How to be an Information Consultant

Target Market

In decades past, information consultants were considered dealers in obscure information. Companies hired them to dig through dusty old libraries and spools of microfiche to locate information that was difficult or too costly in terms of personnel hours to locate. Times have sure changed. Such a huge amount of information is now available that those who hire information consultants are often paying to have the information narrowed down to a few key topics. If the Web keeps expanding as it has in the past 10 years, it won't be long before clients start hiring information consultants to find other information consultants (just kidding, but you get the idea). So much information is available that those trying to find it can't see the forest for the trees. The talent shared by those who pursue information consulting as their life's work is the ability to enter that same forest and return in a reasonable amount of time with a list of the location and size of all the pine trees.

Filtering information has become such a big business that in some areas--especially the fast-moving high-tech world--there is a large enough market for specialized information that some consultants make their living by researching specific topics and offering their findings for sale on the Web. They use the information itself to attract customers. Some even collect data on specific industries and charge customers a subscription price to receive weekly bulletins via e-mail.

Many companies don't have the resources to do their own research. They may also not need research done regularly enough to justify taking on an employee to perform it. It's generally far more expensive to hire an employee and provide the needed equipment and benefits than it is to hire outside help. Here are a few of the types of clients you can expect to work for, should you decide information consulting is for you:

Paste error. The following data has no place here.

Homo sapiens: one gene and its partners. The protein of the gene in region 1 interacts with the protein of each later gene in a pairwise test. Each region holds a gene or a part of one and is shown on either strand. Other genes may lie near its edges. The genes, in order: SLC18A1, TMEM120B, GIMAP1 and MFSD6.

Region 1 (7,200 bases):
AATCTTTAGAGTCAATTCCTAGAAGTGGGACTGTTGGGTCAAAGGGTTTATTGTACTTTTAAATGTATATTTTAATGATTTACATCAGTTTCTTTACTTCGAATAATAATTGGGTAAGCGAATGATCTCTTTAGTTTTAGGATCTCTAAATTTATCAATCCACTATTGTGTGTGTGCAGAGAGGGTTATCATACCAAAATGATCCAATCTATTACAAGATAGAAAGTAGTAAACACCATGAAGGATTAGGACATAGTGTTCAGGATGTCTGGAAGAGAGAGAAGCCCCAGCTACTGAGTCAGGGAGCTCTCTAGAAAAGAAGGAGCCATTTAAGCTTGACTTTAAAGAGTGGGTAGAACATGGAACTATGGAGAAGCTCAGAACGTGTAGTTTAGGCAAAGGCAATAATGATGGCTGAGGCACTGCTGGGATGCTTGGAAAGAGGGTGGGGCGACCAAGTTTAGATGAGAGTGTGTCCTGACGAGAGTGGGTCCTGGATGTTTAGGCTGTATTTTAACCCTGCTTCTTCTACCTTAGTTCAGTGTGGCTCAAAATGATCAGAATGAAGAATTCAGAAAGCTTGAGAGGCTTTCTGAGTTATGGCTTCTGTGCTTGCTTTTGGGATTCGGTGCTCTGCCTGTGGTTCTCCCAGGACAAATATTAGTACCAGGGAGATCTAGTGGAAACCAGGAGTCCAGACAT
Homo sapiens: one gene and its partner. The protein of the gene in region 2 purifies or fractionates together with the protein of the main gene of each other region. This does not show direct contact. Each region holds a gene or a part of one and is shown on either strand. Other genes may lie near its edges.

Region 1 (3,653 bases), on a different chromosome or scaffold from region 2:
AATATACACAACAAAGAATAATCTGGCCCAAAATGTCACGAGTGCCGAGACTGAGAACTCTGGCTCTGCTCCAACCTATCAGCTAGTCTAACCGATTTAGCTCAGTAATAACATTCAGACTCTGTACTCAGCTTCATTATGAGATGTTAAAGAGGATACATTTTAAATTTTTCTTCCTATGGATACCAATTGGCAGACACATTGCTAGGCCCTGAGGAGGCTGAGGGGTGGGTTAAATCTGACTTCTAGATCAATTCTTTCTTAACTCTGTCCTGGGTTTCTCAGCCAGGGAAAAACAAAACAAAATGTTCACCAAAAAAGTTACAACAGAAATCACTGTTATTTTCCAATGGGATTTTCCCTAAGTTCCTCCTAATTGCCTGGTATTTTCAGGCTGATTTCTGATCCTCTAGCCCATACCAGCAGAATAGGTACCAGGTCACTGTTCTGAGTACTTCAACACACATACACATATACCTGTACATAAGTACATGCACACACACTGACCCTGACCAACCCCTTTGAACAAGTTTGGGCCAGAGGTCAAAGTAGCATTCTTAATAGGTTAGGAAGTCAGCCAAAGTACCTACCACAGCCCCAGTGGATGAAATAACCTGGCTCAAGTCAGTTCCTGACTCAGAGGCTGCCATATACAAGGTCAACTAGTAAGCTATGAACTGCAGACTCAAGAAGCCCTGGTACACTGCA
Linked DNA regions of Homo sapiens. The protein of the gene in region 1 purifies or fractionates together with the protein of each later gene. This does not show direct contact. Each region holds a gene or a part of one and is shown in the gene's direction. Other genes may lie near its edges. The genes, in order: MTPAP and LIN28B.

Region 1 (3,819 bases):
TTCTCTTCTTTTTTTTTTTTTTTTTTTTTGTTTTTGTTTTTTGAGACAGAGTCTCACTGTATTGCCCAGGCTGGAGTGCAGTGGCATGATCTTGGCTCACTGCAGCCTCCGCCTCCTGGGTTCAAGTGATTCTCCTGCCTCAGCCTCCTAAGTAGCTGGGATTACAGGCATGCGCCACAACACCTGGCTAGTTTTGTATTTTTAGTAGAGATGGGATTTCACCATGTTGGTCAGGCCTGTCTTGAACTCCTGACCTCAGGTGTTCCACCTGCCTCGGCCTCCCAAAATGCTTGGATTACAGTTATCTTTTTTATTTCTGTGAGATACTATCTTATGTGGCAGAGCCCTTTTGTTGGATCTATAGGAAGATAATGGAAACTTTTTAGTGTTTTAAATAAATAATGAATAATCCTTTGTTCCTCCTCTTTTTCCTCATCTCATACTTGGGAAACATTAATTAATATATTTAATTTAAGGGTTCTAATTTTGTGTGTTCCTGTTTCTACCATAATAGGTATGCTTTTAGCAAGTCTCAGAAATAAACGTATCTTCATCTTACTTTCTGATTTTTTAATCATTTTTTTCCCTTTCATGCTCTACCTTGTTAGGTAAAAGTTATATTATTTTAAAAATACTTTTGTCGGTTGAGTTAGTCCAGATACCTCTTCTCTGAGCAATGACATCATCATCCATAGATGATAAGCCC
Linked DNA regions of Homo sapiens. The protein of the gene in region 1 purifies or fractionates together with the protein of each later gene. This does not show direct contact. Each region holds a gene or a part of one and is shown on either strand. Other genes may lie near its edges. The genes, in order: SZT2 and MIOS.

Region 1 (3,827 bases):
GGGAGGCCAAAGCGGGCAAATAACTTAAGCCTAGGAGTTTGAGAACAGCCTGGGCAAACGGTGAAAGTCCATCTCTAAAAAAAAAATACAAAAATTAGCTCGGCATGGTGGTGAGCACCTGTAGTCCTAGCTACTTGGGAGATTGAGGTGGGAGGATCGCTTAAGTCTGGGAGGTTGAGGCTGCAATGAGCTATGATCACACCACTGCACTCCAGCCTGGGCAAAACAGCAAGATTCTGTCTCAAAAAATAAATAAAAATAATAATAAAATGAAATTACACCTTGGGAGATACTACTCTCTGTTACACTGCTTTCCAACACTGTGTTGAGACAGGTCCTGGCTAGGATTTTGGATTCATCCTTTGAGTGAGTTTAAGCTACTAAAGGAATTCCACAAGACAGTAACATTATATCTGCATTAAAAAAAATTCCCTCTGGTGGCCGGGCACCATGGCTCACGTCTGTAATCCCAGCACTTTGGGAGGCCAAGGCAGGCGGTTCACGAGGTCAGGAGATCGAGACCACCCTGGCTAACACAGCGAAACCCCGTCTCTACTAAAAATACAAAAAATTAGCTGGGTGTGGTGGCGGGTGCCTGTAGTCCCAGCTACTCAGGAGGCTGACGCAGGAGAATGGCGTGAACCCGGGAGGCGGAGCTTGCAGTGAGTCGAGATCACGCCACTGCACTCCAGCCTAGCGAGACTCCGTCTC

• Lawyers looking for the historical background of a particular type of case. Lawyers constantly need to sort through old lawsuits to find precedent-setting decisions. Smaller firms are more likely to need outside help with this task. This type of information consulting is particularly fitting if you have a background in law--if you've been a paralegal or worked in the research department of a large legal firm, for example.
  • Corporations looking for information on competitors and potential suppliers. Believe it or not, many large companies really aren't all that knowledgeable about their competitors. Some will hire you to find out everything from the specifics of another company's product line to figures that show how profitable a company has been over the course of the past few years. Some use this information to make sure they remain competitive, and others use it to scope out potential strategic partners, suppliers and even companies to buy.